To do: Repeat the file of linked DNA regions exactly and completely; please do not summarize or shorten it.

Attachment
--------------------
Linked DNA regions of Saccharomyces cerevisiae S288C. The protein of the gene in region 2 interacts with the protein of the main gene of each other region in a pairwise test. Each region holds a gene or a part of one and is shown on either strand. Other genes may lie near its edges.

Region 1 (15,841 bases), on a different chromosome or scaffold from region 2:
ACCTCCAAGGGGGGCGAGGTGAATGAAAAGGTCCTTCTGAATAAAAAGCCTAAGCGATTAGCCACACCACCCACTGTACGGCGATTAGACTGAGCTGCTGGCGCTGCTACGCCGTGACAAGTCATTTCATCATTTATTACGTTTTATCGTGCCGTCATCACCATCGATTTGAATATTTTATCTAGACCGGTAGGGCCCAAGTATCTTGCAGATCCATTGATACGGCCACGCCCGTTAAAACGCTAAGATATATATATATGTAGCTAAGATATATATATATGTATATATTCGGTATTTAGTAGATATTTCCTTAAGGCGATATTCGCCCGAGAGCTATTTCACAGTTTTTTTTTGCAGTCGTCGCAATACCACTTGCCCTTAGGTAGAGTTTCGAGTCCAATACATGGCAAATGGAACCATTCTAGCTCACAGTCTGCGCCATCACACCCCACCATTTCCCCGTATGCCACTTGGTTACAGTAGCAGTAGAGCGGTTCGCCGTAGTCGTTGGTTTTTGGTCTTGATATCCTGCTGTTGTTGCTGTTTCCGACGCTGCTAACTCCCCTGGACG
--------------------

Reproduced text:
Linked DNA regions of Saccharomyces cerevisiae S288C. The protein of the gene in region 2 interacts with the protein of the main gene of each other region in a pairwise test. Each region holds a gene or a part of one and is shown on either strand. Other genes may lie near its edges.

Region 1 (15,841 bases), on a different chromosome or scaffold from region 2:
ACCTCCAAGGGGGGCGAGGTGAATGAAAAGGTCCTTCTGAATAAAAAGCCTAAGCGATTAGCCACACCACCCACTGTACGGCGATTAGACTGAGCTGCTGGCGCTGCTACGCCGTGACAAGTCATTTCATCATTTATTACGTTTTATCGTGCCGTCATCACCATCGATTTGAATATTTTATCTAGACCGGTAGGGCCCAAGTATCTTGCAGATCCATTGATACGGCCACGCCCGTTAAAACGCTAAGATATATATATATGTAGCTAAGATATATATATATGTATATATTCGGTATTTAGTAGATATTTCCTTAAGGCGATATTCGCCCGAGAGCTATTTCACAGTTTTTTTTTGCAGTCGTCGCAATACCACTTGCCCTTAGGTAGAGTTTCGAGTCCAATACATGGCAAATGGAACCATTCTAGCTCACAGTCTGCGCCATCACACCCCACCATTTCCCCGTATGCCACTTGGTTACAGTAGCAGTAGAGCGGTTCGCCGTAGTCGTTGGTTTTTGGTCTTGATATCCTGCTGTTGTTGCTGTTTCCGACGCTGCTAACTCCCCTGGACG